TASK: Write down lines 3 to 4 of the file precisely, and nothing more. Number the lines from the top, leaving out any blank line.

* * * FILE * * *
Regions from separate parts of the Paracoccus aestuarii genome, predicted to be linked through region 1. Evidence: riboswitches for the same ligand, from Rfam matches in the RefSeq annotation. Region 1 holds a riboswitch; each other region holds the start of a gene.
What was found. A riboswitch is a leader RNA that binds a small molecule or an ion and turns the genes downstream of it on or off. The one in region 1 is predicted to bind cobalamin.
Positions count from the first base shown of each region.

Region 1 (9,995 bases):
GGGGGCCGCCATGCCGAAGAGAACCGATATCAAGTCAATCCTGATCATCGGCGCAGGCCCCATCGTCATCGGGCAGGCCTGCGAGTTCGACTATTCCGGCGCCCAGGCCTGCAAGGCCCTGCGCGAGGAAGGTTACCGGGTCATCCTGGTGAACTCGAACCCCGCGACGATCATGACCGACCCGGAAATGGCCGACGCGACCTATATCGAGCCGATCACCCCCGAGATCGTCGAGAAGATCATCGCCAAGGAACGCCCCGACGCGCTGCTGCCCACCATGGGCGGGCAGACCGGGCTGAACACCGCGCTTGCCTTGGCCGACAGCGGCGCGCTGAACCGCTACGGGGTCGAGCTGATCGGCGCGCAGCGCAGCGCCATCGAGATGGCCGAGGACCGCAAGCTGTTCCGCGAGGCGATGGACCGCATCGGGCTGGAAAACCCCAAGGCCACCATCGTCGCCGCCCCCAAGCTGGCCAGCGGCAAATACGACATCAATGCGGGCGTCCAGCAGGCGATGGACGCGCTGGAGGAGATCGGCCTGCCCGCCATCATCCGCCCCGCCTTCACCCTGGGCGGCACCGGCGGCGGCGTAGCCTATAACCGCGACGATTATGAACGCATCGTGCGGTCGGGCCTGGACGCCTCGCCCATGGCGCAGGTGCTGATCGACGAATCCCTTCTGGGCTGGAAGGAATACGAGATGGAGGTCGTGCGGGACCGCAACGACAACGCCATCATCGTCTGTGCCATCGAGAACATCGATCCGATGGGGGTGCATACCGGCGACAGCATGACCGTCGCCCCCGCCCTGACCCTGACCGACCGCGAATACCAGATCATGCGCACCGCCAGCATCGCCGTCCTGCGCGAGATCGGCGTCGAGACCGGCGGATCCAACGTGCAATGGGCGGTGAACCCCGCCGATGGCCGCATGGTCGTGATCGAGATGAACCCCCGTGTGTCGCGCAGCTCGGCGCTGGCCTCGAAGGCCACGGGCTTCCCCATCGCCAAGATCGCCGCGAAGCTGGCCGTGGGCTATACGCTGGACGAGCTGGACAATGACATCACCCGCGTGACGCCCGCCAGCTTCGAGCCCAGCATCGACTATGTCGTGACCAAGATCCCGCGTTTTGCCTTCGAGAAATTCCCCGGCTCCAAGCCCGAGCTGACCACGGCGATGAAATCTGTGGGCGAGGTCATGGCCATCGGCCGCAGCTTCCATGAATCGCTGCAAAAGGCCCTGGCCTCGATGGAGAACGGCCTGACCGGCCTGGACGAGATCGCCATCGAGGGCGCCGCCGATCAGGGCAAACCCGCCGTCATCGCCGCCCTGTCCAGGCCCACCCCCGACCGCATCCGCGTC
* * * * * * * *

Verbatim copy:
Positions count from the first base shown of each region.

Region 1 (9,995 bases):